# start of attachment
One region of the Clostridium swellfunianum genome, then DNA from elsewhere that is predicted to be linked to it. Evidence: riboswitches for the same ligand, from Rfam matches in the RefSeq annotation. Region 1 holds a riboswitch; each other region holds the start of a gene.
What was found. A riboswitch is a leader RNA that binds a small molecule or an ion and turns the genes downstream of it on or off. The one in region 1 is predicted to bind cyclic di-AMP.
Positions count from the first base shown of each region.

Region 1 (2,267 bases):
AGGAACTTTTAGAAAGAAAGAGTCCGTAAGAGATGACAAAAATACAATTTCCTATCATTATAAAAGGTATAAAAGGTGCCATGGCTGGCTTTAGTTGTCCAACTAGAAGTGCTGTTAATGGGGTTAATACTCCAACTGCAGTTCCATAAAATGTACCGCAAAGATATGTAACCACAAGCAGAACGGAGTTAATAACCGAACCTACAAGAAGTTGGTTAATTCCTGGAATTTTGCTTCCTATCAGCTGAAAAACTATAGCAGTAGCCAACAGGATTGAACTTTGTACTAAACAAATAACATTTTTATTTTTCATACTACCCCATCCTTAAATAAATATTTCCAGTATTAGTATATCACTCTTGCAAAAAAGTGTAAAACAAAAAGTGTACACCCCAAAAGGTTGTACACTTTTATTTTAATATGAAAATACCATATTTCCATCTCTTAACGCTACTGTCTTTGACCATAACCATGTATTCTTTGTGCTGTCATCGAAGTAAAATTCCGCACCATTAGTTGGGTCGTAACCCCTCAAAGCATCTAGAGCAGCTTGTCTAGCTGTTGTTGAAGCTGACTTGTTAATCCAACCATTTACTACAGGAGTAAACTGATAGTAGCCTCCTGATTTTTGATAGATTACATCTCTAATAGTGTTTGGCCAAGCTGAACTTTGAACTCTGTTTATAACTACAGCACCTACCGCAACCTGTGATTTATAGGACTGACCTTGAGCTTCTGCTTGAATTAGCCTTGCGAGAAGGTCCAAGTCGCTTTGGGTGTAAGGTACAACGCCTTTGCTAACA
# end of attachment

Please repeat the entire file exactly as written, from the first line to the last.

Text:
One region of the Clostridium swellfunianum genome, then DNA from elsewhere that is predicted to be linked to it. Evidence: riboswitches for the same ligand, from Rfam matches in the RefSeq annotation. Region 1 holds a riboswitch; each other region holds the start of a gene.
What was found. A riboswitch is a leader RNA that binds a small molecule or an ion and turns the genes downstream of it on or off. The one in region 1 is predicted to bind cyclic di-AMP.
Positions count from the first base shown of each region.

Region 1 (2,267 bases):
AGGAACTTTTAGAAAGAAAGAGTCCGTAAGAGATGACAAAAATACAATTTCCTATCATTATAAAAGGTATAAAAGGTGCCATGGCTGGCTTTAGTTGTCCAACTAGAAGTGCTGTTAATGGGGTTAATACTCCAACTGCAGTTCCATAAAATGTACCGCAAAGATATGTAACCACAAGCAGAACGGAGTTAATAACCGAACCTACAAGAAGTTGGTTAATTCCTGGAATTTTGCTTCCTATCAGCTGAAAAACTATAGCAGTAGCCAACAGGATTGAACTTTGTACTAAACAAATAACATTTTTATTTTTCATACTACCCCATCCTTAAATAAATATTTCCAGTATTAGTATATCACTCTTGCAAAAAAGTGTAAAACAAAAAGTGTACACCCCAAAAGGTTGTACACTTTTATTTTAATATGAAAATACCATATTTCCATCTCTTAACGCTACTGTCTTTGACCATAACCATGTATTCTTTGTGCTGTCATCGAAGTAAAATTCCGCACCATTAGTTGGGTCGTAACCCCTCAAAGCATCTAGAGCAGCTTGTCTAGCTGTTGTTGAAGCTGACTTGTTAATCCAACCATTTACTACAGGAGTAAACTGATAGTAGCCTCCTGATTTTTGATAGATTACATCTCTAATAGTGTTTGGCCAAGCTGAACTTTGAACTCTGTTTATAACTACAGCACCTACCGCAACCTGTGATTTATAGGACTGACCTTGAGCTTCTGCTTGAATTAGCCTTGCGAGAAGGTCCAAGTCGCTTTGGGTGTAAGGTACAACGCCTTTGCTAACA